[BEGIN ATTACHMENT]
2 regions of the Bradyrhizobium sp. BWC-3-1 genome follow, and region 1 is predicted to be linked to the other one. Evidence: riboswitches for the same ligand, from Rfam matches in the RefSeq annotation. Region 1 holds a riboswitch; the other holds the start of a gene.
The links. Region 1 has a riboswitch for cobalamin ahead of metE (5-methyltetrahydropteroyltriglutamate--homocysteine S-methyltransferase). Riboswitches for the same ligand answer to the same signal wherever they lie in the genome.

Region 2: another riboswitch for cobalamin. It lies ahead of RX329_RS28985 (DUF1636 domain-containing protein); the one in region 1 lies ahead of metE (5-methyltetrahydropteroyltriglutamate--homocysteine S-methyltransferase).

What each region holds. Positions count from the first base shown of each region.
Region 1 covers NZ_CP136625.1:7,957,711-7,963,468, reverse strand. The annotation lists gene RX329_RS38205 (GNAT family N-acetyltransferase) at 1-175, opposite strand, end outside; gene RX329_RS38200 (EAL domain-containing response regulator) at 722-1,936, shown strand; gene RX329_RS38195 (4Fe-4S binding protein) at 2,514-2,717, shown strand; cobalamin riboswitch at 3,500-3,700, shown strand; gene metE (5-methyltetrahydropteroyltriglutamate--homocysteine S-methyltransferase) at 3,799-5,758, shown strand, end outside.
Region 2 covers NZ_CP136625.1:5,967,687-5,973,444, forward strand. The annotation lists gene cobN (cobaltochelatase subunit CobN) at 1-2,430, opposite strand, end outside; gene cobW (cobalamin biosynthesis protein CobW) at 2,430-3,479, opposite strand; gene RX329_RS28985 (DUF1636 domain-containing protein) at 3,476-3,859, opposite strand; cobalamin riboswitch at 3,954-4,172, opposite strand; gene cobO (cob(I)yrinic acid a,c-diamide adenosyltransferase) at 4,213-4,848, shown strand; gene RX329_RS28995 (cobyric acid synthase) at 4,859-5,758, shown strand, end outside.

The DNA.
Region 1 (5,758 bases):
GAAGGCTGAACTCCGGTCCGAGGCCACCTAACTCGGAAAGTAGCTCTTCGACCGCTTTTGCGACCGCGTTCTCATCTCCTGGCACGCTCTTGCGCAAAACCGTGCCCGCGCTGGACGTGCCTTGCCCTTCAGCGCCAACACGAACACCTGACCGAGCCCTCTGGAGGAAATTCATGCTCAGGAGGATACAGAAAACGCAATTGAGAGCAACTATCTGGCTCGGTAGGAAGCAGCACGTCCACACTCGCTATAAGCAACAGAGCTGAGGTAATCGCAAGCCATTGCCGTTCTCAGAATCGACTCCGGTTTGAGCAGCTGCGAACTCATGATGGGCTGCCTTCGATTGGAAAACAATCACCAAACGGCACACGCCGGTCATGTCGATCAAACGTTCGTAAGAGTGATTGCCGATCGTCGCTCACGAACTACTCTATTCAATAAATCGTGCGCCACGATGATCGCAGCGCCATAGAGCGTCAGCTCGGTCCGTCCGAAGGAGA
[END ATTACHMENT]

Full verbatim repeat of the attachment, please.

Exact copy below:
2 regions of the Bradyrhizobium sp. BWC-3-1 genome follow, and region 1 is predicted to be linked to the other one. Evidence: riboswitches for the same ligand, from Rfam matches in the RefSeq annotation. Region 1 holds a riboswitch; the other holds the start of a gene.
The links. Region 1 has a riboswitch for cobalamin ahead of metE (5-methyltetrahydropteroyltriglutamate--homocysteine S-methyltransferase). Riboswitches for the same ligand answer to the same signal wherever they lie in the genome.

Region 2: another riboswitch for cobalamin. It lies ahead of RX329_RS28985 (DUF1636 domain-containing protein); the one in region 1 lies ahead of metE (5-methyltetrahydropteroyltriglutamate--homocysteine S-methyltransferase).

What each region holds. Positions count from the first base shown of each region.
Region 1 covers NZ_CP136625.1:7,957,711-7,963,468, reverse strand. The annotation lists gene RX329_RS38205 (GNAT family N-acetyltransferase) at 1-175, opposite strand, end outside; gene RX329_RS38200 (EAL domain-containing response regulator) at 722-1,936, shown strand; gene RX329_RS38195 (4Fe-4S binding protein) at 2,514-2,717, shown strand; cobalamin riboswitch at 3,500-3,700, shown strand; gene metE (5-methyltetrahydropteroyltriglutamate--homocysteine S-methyltransferase) at 3,799-5,758, shown strand, end outside.
Region 2 covers NZ_CP136625.1:5,967,687-5,973,444, forward strand. The annotation lists gene cobN (cobaltochelatase subunit CobN) at 1-2,430, opposite strand, end outside; gene cobW (cobalamin biosynthesis protein CobW) at 2,430-3,479, opposite strand; gene RX329_RS28985 (DUF1636 domain-containing protein) at 3,476-3,859, opposite strand; cobalamin riboswitch at 3,954-4,172, opposite strand; gene cobO (cob(I)yrinic acid a,c-diamide adenosyltransferase) at 4,213-4,848, shown strand; gene RX329_RS28995 (cobyric acid synthase) at 4,859-5,758, shown strand, end outside.

The DNA.
Region 1 (5,758 bases):
GAAGGCTGAACTCCGGTCCGAGGCCACCTAACTCGGAAAGTAGCTCTTCGACCGCTTTTGCGACCGCGTTCTCATCTCCTGGCACGCTCTTGCGCAAAACCGTGCCCGCGCTGGACGTGCCTTGCCCTTCAGCGCCAACACGAACACCTGACCGAGCCCTCTGGAGGAAATTCATGCTCAGGAGGATACAGAAAACGCAATTGAGAGCAACTATCTGGCTCGGTAGGAAGCAGCACGTCCACACTCGCTATAAGCAACAGAGCTGAGGTAATCGCAAGCCATTGCCGTTCTCAGAATCGACTCCGGTTTGAGCAGCTGCGAACTCATGATGGGCTGCCTTCGATTGGAAAACAATCACCAAACGGCACACGCCGGTCATGTCGATCAAACGTTCGTAAGAGTGATTGCCGATCGTCGCTCACGAACTACTCTATTCAATAAATCGTGCGCCACGATGATCGCAGCGCCATAGAGCGTCAGCTCGGTCCGTCCGAAGGAGA